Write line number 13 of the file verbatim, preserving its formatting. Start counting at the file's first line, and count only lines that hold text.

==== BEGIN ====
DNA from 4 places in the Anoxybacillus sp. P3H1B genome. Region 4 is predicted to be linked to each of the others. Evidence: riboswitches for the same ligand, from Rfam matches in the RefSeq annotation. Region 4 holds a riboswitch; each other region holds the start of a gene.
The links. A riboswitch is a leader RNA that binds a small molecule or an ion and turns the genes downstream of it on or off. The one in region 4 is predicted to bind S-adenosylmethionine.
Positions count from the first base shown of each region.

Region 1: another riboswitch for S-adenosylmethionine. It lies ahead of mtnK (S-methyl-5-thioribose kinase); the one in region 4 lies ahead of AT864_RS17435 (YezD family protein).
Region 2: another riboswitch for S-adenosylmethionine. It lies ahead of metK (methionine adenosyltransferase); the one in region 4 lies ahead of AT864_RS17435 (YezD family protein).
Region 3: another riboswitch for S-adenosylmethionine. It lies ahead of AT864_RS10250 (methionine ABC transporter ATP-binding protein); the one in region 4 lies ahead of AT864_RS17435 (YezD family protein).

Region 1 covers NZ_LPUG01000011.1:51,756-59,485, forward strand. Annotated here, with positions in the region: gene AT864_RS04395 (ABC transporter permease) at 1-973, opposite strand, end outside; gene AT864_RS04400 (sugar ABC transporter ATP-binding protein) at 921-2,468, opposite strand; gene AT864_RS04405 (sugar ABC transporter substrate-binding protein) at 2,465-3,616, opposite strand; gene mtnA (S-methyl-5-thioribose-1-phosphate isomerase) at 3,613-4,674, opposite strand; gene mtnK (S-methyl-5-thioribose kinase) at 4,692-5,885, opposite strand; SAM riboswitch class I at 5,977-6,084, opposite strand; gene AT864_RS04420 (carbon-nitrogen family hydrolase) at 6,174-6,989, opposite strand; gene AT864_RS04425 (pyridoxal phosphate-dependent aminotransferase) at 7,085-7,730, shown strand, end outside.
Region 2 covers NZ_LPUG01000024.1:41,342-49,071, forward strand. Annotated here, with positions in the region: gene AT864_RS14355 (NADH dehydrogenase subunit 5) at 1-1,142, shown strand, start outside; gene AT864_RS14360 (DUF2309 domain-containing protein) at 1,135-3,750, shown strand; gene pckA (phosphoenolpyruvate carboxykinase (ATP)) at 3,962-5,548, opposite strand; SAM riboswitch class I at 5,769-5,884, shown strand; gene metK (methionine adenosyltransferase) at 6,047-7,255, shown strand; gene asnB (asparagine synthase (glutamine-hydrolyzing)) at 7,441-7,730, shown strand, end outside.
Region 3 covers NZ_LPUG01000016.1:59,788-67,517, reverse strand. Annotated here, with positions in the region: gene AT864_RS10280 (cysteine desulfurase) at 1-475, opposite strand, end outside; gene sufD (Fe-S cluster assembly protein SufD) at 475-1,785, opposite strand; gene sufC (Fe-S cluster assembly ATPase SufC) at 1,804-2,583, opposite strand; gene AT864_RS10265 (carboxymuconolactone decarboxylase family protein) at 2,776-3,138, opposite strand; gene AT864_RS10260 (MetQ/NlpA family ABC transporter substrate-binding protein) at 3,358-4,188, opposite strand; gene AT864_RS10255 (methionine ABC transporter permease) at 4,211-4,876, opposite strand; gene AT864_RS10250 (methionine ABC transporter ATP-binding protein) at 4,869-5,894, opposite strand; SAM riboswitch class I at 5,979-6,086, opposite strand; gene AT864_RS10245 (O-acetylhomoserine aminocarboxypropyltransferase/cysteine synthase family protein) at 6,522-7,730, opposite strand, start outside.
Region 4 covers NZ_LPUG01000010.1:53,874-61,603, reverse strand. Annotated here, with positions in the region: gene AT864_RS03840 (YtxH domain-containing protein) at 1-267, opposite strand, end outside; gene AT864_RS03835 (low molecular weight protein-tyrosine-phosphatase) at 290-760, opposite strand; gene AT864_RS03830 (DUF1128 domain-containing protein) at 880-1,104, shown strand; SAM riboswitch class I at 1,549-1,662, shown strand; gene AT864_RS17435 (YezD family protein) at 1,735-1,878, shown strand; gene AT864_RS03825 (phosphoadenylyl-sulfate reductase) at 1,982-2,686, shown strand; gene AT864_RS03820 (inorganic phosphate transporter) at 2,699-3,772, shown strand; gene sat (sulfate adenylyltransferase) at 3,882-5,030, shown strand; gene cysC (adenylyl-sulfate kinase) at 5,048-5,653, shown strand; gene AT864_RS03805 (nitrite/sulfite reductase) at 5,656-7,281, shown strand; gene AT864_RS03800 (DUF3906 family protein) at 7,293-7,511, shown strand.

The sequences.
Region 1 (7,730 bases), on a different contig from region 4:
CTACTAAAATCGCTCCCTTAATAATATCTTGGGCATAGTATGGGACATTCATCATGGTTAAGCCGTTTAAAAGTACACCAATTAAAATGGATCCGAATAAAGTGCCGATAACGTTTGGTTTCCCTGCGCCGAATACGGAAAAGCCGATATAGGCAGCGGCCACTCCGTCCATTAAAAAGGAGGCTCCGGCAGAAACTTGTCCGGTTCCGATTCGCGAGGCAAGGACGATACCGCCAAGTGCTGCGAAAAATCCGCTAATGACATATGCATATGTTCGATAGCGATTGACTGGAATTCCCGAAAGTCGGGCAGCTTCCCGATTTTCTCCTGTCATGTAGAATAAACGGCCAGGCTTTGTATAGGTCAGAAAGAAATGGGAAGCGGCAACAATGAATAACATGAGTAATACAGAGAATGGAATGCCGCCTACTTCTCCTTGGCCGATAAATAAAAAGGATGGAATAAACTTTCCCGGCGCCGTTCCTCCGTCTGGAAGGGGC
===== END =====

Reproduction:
CTACTAAAATCGCTCCCTTAATAATATCTTGGGCATAGTATGGGACATTCATCATGGTTAAGCCGTTTAAAAGTACACCAATTAAAATGGATCCGAATAAAGTGCCGATAACGTTTGGTTTCCCTGCGCCGAATACGGAAAAGCCGATATAGGCAGCGGCCACTCCGTCCATTAAAAAGGAGGCTCCGGCAGAAACTTGTCCGGTTCCGATTCGCGAGGCAAGGACGATACCGCCAAGTGCTGCGAAAAATCCGCTAATGACATATGCATATGTTCGATAGCGATTGACTGGAATTCCCGAAAGTCGGGCAGCTTCCCGATTTTCTCCTGTCATGTAGAATAAACGGCCAGGCTTTGTATAGGTCAGAAAGAAATGGGAAGCGGCAACAATGAATAACATGAGTAATACAGAGAATGGAATGCCGCCTACTTCTCCTTGGCCGATAAATAAAAAGGATGGAATAAACTTTCCCGGCGCCGTTCCTCCGTCTGGAAGGGGC